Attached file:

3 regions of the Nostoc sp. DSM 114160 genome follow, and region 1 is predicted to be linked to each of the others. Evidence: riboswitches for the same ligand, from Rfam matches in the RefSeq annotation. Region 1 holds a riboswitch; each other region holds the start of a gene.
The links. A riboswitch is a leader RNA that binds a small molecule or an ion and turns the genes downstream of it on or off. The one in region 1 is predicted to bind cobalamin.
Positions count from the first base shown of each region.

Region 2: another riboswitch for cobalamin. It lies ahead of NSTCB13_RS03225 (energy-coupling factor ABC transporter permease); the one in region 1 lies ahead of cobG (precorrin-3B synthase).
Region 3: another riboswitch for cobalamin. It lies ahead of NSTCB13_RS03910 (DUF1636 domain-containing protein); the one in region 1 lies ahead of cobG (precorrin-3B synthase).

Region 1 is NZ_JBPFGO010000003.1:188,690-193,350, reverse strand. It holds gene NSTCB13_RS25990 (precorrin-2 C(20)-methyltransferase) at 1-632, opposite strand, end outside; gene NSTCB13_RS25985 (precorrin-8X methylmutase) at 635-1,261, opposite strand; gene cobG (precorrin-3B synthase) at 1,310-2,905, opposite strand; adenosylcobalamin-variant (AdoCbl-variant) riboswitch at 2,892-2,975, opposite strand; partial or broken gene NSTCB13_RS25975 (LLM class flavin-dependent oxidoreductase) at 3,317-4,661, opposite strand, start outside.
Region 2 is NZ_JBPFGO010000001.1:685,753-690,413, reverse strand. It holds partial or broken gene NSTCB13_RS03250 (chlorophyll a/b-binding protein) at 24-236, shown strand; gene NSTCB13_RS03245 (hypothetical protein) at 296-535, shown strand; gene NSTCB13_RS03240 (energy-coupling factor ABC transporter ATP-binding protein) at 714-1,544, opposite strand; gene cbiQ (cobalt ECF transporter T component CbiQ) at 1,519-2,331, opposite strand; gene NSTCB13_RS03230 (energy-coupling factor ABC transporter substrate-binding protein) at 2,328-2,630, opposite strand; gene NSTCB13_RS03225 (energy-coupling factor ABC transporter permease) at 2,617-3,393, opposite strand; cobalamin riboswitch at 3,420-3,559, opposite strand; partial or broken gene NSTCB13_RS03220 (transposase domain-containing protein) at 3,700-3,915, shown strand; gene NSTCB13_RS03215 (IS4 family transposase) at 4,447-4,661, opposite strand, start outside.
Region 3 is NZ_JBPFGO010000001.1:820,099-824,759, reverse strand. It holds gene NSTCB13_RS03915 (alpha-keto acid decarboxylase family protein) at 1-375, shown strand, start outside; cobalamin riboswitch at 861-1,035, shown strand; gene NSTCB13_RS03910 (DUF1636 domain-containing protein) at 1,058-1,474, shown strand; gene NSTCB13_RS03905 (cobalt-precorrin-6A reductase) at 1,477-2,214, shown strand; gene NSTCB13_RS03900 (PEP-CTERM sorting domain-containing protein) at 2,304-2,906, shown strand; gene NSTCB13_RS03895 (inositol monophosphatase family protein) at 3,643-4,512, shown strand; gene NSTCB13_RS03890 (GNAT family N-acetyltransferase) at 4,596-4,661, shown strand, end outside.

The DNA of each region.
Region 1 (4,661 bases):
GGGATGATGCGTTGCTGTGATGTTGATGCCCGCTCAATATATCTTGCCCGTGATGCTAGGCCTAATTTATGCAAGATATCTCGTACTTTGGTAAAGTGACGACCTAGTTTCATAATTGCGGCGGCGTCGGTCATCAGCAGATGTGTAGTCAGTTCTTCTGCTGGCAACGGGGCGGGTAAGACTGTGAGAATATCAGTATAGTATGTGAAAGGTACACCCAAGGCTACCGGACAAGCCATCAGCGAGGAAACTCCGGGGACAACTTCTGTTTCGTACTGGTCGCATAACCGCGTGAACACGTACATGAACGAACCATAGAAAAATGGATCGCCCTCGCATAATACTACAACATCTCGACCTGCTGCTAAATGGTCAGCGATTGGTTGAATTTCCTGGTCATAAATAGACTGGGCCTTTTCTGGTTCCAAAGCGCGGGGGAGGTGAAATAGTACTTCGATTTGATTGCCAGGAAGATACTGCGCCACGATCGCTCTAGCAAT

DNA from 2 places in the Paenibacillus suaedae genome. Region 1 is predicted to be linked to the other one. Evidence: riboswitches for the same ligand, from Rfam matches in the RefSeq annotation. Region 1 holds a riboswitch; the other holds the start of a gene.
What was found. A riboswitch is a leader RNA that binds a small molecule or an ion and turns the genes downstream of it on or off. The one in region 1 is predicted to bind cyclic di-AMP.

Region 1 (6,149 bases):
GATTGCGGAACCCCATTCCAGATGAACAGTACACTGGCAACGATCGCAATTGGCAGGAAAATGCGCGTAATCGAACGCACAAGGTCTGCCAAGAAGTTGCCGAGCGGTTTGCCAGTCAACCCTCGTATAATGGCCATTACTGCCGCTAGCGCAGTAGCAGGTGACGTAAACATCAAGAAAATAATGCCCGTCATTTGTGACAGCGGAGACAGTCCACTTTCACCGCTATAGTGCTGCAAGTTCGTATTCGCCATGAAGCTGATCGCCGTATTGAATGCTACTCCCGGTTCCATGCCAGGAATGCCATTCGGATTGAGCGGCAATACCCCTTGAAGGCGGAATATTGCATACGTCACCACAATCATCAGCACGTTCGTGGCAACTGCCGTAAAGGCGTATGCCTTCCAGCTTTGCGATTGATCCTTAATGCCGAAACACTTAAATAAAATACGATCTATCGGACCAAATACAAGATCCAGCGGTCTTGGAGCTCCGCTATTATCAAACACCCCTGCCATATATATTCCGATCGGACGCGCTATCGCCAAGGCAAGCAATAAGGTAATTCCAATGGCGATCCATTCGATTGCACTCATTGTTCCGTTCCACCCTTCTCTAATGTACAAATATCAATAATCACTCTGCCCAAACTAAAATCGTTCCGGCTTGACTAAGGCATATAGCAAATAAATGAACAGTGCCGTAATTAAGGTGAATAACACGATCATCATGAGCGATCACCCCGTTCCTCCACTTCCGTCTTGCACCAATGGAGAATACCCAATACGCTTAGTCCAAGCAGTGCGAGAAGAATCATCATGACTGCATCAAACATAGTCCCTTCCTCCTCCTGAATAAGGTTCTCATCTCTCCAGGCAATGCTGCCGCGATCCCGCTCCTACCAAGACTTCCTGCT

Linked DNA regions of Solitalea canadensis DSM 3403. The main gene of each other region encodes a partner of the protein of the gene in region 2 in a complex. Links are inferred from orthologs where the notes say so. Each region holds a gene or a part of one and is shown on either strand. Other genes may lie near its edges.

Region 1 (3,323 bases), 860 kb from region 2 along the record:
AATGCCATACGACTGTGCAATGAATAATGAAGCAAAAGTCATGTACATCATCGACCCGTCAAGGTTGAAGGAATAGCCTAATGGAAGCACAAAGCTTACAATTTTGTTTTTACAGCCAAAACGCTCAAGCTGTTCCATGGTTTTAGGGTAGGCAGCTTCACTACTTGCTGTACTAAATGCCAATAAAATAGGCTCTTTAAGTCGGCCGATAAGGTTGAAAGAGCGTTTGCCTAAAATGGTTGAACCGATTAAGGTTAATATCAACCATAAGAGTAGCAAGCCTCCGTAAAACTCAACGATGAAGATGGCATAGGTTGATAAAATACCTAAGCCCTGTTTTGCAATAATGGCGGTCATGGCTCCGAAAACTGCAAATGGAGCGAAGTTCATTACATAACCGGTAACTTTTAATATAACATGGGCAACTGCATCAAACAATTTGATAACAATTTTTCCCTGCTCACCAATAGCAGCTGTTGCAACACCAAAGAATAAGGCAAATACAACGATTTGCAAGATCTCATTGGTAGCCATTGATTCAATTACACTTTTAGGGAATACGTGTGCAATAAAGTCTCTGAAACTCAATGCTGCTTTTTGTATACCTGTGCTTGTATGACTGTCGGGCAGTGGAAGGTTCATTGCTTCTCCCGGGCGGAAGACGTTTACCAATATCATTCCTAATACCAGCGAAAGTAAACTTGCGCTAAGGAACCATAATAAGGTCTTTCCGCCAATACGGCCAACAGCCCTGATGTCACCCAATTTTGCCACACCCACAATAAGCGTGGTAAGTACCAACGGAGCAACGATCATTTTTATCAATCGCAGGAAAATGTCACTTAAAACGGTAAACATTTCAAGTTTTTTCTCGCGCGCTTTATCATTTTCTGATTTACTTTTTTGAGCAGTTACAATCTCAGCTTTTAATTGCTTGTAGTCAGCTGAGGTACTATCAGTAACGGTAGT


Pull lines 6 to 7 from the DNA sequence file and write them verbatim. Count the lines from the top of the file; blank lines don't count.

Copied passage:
Region 1 is NZ_JBPFGO010000003.1:188,690-193,350, reverse strand. It holds gene NSTCB13_RS25990 (precorrin-2 C(20)-methyltransferase) at 1-632, opposite strand, end outside; gene NSTCB13_RS25985 (precorrin-8X methylmutase) at 635-1,261, opposite strand; gene cobG (precorrin-3B synthase) at 1,310-2,905, opposite strand; adenosylcobalamin-variant (AdoCbl-variant) riboswitch at 2,892-2,975, opposite strand; partial or broken gene NSTCB13_RS25975 (LLM class flavin-dependent oxidoreductase) at 3,317-4,661, opposite strand, start outside.
Region 2 is NZ_JBPFGO010000001.1:685,753-690,413, reverse strand. It holds partial or broken gene NSTCB13_RS03250 (chlorophyll a/b-binding protein) at 24-236, shown strand; gene NSTCB13_RS03245 (hypothetical protein) at 296-535, shown strand; gene NSTCB13_RS03240 (energy-coupling factor ABC transporter ATP-binding protein) at 714-1,544, opposite strand; gene cbiQ (cobalt ECF transporter T component CbiQ) at 1,519-2,331, opposite strand; gene NSTCB13_RS03230 (energy-coupling factor ABC transporter substrate-binding protein) at 2,328-2,630, opposite strand; gene NSTCB13_RS03225 (energy-coupling factor ABC transporter permease) at 2,617-3,393, opposite strand; cobalamin riboswitch at 3,420-3,559, opposite strand; partial or broken gene NSTCB13_RS03220 (transposase domain-containing protein) at 3,700-3,915, shown strand; gene NSTCB13_RS03215 (IS4 family transposase) at 4,447-4,661, opposite strand, start outside.